The Gesundheit Radio

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Bring me home, please

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On Wednesday i had an alas far too short look at the Work in Progress show of the Design Interactions department Royal College of Art in London.

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One of the projects i liked is by James Chambers .

Chambers postulates the existence of an experimental research group within Texas Instruments. Mostly active in the '70s and '80s, they called themselves the Attenborough Design Group (after the famous English naturalist) and examined how behaviours in nature could be applied to design.

Their first product was the 1972 Gesundheit Radio. Developed to protect early microprocessors from dust, the radio featured a sneeze mechanism that expelled dust from inside the casing every six month. A bellows system extracted dust from inside the unit, blowing waste from two outlets located on the front. Should the environment the radio lives in be particularly unclear, a convenient SNZ button enabled the user to activate the sternutation.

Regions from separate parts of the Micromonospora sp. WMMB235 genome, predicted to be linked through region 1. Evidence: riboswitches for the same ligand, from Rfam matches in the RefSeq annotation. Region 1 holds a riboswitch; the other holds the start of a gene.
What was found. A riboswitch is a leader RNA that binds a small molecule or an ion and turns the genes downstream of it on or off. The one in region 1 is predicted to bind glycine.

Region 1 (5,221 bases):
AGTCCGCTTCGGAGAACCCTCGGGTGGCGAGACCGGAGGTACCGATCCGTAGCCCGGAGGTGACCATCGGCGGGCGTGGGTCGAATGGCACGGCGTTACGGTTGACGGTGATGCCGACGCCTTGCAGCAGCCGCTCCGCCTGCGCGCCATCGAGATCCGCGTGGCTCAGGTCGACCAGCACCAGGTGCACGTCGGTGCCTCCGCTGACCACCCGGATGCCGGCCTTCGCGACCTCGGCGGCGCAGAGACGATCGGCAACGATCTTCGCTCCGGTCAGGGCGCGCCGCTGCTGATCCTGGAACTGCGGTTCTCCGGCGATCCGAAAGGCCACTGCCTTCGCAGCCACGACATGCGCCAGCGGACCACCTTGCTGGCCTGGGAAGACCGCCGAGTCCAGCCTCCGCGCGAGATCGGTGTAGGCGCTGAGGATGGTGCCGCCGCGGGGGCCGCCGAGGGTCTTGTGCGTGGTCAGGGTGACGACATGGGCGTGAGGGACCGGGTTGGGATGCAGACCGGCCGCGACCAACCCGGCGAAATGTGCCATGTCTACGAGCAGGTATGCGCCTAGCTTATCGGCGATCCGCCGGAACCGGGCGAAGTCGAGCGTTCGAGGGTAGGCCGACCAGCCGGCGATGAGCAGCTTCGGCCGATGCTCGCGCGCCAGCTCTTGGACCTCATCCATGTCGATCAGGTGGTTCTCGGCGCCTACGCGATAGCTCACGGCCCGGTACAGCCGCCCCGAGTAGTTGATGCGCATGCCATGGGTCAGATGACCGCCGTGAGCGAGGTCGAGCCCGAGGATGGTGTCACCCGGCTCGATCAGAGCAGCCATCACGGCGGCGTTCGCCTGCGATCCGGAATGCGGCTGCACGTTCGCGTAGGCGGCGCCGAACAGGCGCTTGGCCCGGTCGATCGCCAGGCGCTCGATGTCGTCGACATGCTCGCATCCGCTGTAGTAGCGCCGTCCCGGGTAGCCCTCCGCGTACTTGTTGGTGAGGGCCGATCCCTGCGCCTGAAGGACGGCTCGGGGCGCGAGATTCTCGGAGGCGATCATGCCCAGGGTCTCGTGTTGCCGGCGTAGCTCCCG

Gesundheit Radio from James Chambers on Vimeo.

Chambers is investigating the potential of other animal actions to be used as defense for a 'family' of between 3 and 5 products. In addition, he is re-interpreting the standing hard drive from last year (see video of the hard drive in action) as a portable floppy disk drive in the late 80's to fit in with the Attenborough Design Group timeline.

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Various sneezing mechanisms developed by James Chambers (photo by d & r)

The exhibition is open all weekend and will close on Tuesday 9 February at 6pm.

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